Can a working farm in Sooke work?

Letter

It’s become apparent recently that many Sooke citizens would like to see their tax dollars utilized in support of some form of unionized public works department, as opposed to the outsourcing of services.  Now, I know for a fact that many services which are outsourced, are being outsourced to small, locally based businesses, which I think is pretty cool.  I know some of the people who are taking care of elements of our community infrastructure on a contractual basis, and they are doing a great job.  But this letter is not intended to discuss the relative merits for and against outsourcing, I simply wanted to mention that outsourcing is done in our District, and that it can work really well for everyone if done mindfully.

Over the past couple of years, the concept that Sooke could purchase Woodside Farm and maintain it as a community owned, working farm has floated about.  Personally, I think this is a wonderful idea, however, the practicality of paying a mortgage on this property through profits made on the farming component seems dubious to me at best. Namely because farms these days don’t seem to be able to generate any profit, unless they are of the ‘factory’ variety, or well positioned as tourism-based entities. Woodside Farm has potential to generate economy in other respects, like tourism and the like, and I for one would love to see that property preserved and owned by our community, but there’s a lot of work to do to get it up to speed. But if there is vision and desire, I bet it could fly.

When one looks at this property through the right lens, one might even see farmed land sharing space with solar power generating cells. T’Souke is becoming recognized as leaders in the field of solar power, (no pun intended) and a partnership between the District and T’Souke First Nation, could raise this property to a whole other level. I find myself constantly amazed by the adaptability, innovation and progressive nature of this land’s indigenous people. What they are doing is inspiring, to say the least. It behooves the District to do everything it can to coordinate efforts with the First Nation to bring clean power and sustainability to all people who call Sooke home.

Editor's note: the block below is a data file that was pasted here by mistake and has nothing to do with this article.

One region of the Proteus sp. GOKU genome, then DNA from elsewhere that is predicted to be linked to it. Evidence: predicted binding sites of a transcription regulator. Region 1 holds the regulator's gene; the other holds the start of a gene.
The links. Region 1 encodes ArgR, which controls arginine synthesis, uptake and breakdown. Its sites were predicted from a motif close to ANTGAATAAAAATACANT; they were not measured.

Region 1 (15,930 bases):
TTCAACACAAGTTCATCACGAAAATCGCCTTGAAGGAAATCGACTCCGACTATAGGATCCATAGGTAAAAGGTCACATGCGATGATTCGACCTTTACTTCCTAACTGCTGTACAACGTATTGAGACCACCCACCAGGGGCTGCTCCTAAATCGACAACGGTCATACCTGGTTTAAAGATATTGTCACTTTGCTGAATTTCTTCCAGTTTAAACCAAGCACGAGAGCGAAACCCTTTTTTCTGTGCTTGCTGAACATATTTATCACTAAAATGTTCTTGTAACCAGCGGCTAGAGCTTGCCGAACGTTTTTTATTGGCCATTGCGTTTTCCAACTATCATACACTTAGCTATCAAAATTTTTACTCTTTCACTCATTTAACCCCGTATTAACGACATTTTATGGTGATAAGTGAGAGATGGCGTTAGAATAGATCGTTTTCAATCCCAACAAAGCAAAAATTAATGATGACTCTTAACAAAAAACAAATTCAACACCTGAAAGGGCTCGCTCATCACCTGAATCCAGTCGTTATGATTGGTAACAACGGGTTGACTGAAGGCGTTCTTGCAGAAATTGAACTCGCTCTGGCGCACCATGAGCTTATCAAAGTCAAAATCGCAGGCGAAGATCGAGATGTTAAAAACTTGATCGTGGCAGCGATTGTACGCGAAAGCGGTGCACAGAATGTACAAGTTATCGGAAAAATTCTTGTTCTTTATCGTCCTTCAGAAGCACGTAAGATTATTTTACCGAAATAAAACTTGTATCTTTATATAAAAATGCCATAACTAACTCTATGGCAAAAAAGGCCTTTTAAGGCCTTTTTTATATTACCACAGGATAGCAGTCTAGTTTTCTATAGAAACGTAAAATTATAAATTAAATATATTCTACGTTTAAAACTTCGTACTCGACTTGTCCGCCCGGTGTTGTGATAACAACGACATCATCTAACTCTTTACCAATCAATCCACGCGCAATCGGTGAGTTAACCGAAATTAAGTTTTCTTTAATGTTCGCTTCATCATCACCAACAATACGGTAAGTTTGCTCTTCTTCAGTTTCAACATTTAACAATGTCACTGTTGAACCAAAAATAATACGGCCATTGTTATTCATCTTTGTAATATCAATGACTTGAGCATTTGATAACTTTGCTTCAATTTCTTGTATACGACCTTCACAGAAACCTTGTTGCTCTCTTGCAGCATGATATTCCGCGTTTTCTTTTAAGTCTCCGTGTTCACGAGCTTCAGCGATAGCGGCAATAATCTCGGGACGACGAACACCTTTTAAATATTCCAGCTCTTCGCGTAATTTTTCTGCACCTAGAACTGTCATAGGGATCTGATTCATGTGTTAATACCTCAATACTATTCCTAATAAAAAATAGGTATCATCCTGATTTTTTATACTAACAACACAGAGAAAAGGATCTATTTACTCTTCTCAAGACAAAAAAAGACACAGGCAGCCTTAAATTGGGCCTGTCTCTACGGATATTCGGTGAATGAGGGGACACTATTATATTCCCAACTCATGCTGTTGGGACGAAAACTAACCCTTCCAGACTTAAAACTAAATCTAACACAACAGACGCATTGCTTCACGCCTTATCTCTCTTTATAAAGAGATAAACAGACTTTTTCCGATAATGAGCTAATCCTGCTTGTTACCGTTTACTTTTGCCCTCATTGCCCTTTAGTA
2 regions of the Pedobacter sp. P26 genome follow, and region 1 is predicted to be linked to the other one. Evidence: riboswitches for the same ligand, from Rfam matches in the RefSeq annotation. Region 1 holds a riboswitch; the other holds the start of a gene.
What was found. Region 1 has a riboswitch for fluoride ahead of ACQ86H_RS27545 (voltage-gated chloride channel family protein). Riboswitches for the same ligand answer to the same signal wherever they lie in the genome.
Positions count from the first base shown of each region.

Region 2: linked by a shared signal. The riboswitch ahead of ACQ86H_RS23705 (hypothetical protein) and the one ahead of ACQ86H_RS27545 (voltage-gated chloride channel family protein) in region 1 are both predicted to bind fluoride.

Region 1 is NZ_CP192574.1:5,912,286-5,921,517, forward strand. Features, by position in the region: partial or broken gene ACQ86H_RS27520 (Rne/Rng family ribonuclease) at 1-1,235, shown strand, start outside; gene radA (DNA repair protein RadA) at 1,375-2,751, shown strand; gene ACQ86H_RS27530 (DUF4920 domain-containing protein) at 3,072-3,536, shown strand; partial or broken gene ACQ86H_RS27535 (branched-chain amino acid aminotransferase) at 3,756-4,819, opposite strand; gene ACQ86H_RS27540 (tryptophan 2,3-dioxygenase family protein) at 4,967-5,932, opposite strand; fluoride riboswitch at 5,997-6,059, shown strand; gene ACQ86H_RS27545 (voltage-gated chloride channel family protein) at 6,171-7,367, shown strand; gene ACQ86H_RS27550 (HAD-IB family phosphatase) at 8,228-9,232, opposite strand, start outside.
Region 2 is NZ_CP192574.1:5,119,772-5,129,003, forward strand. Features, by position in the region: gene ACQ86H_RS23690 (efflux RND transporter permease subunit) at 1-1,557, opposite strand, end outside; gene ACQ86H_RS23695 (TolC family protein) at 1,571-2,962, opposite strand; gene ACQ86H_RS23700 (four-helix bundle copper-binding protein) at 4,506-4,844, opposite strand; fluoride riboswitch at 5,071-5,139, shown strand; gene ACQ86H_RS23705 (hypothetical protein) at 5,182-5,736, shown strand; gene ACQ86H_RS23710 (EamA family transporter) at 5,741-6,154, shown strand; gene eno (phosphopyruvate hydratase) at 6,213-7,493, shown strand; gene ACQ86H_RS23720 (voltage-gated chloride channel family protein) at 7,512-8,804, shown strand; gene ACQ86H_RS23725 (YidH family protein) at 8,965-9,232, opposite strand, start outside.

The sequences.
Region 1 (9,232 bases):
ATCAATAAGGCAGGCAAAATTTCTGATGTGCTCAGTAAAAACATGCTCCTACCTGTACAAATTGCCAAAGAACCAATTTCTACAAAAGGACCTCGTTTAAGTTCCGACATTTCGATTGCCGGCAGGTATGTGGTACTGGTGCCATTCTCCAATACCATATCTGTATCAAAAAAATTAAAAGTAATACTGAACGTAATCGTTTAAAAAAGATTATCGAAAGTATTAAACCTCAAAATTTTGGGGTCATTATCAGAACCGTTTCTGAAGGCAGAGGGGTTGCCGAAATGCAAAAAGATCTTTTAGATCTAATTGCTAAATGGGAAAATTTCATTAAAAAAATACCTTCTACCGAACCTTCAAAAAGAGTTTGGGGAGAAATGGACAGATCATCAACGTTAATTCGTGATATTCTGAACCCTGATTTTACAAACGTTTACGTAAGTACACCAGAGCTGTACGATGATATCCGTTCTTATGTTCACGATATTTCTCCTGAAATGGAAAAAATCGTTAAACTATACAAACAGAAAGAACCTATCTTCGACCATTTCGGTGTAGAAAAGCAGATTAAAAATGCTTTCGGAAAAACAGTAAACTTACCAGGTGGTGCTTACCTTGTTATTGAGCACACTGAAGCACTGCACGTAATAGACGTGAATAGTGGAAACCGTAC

There has also been interest expressed in developing a composting facility in Sooke, which could potentially service the entire South Island region. To place such a facility nearby to our sewage treatment plant makes a lot of sense, and it is quite possible that the profits made in running this composting facility could go toward paying the mortgage on Woodside Farm. The operating costs would include wages for employees, and if it makes sense to start building a municipal works department, this might be the opportunity we’d need to get going on that, without putting the environment at undue risk. The solar cells could provide clean power for this facility, creating a sustainable, valuable community asset kept up by generations of Sookies.

This idea is not my idea. I’ve heard it mentioned many times during EDC meetings, and I always felt it was a great idea just waiting to be discussed, however it just hasn’t really come up. Which is why I’m writing this letter.

Don Brown’s concept of community-owned, coop-run public service utilities I think has merit, however I don’t personally feel that something as crucial to our environment as a sewage system is the best place to start experimenting with this.  Perhaps a composting facility, and a municipally-owned farm with solar power generation can be our community experiment. It could be a gateway to discovering new ways of building sustainability and cooperative spirit into our community.

Lorien Arnold

Sooke

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